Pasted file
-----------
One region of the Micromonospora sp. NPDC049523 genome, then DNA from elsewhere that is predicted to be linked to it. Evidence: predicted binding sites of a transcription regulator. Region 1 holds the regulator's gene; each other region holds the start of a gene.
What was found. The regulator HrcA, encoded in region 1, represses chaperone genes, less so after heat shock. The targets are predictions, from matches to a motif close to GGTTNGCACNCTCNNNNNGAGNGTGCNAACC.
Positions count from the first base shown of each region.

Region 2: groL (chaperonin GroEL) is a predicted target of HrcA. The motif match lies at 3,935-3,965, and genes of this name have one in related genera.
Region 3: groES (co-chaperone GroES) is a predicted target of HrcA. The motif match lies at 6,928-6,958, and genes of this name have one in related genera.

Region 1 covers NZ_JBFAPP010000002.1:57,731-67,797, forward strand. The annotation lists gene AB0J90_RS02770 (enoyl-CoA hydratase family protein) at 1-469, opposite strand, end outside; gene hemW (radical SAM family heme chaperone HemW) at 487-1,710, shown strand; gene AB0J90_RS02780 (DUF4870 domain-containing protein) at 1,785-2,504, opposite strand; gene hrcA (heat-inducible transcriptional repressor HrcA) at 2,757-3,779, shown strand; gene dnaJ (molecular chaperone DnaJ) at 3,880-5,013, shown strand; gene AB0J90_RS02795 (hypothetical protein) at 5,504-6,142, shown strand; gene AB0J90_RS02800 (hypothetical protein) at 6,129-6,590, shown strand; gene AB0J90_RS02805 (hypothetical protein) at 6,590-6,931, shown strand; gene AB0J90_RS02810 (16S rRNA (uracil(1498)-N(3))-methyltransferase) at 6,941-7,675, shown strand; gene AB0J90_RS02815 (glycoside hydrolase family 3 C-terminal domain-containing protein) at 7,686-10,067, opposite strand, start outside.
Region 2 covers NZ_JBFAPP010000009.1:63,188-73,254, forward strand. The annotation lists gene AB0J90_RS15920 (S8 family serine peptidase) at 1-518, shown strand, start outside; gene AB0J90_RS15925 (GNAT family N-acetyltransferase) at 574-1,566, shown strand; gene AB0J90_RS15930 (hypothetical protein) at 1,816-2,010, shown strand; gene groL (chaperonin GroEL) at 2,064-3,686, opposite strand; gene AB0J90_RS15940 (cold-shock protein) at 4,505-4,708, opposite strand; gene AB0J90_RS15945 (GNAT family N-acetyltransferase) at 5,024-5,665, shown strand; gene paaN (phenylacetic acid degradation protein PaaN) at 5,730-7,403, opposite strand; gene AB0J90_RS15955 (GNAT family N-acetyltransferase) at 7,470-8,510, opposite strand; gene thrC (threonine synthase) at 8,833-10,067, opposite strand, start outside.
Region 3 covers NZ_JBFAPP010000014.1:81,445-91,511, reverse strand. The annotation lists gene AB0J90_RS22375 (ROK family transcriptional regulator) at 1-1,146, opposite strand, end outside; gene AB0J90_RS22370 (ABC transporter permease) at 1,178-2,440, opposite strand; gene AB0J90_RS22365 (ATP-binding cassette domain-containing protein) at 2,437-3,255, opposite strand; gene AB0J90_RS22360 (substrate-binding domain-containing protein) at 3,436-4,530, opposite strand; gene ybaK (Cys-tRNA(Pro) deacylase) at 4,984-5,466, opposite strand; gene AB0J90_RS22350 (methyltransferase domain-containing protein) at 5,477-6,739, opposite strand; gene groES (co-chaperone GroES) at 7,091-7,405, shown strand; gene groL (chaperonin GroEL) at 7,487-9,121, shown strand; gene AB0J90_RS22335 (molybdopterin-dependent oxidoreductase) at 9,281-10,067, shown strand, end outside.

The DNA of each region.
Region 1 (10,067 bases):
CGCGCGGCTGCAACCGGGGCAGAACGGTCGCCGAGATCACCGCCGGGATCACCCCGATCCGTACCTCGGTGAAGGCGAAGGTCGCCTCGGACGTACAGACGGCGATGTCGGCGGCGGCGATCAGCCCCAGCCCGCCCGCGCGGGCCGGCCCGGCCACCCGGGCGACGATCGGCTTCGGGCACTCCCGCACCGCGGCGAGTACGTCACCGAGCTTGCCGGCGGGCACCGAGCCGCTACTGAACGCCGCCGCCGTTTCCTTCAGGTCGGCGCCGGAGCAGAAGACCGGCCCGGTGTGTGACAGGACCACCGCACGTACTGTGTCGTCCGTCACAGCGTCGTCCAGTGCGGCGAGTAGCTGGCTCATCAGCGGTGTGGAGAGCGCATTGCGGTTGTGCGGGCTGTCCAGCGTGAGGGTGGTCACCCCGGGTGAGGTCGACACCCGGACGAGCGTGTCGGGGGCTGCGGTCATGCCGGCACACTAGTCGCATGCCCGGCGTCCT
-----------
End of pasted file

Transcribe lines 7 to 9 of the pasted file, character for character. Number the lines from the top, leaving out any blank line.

Region 2 covers NZ_JBFAPP010000009.1:63,188-73,254, forward strand. The annotation lists gene AB0J90_RS15920 (S8 family serine peptidase) at 1-518, shown strand, start outside; gene AB0J90_RS15925 (GNAT family N-acetyltransferase) at 574-1,566, shown strand; gene AB0J90_RS15930 (hypothetical protein) at 1,816-2,010, shown strand; gene groL (chaperonin GroEL) at 2,064-3,686, opposite strand; gene AB0J90_RS15940 (cold-shock protein) at 4,505-4,708, opposite strand; gene AB0J90_RS15945 (GNAT family N-acetyltransferase) at 5,024-5,665, shown strand; gene paaN (phenylacetic acid degradation protein PaaN) at 5,730-7,403, opposite strand; gene AB0J90_RS15955 (GNAT family N-acetyltransferase) at 7,470-8,510, opposite strand; gene thrC (threonine synthase) at 8,833-10,067, opposite strand, start outside.
Region 3 covers NZ_JBFAPP010000014.1:81,445-91,511, reverse strand. The annotation lists gene AB0J90_RS22375 (ROK family transcriptional regulator) at 1-1,146, opposite strand, end outside; gene AB0J90_RS22370 (ABC transporter permease) at 1,178-2,440, opposite strand; gene AB0J90_RS22365 (ATP-binding cassette domain-containing protein) at 2,437-3,255, opposite strand; gene AB0J90_RS22360 (substrate-binding domain-containing protein) at 3,436-4,530, opposite strand; gene ybaK (Cys-tRNA(Pro) deacylase) at 4,984-5,466, opposite strand; gene AB0J90_RS22350 (methyltransferase domain-containing protein) at 5,477-6,739, opposite strand; gene groES (co-chaperone GroES) at 7,091-7,405, shown strand; gene groL (chaperonin GroEL) at 7,487-9,121, shown strand; gene AB0J90_RS22335 (molybdopterin-dependent oxidoreductase) at 9,281-10,067, shown strand, end outside.

The DNA of each region.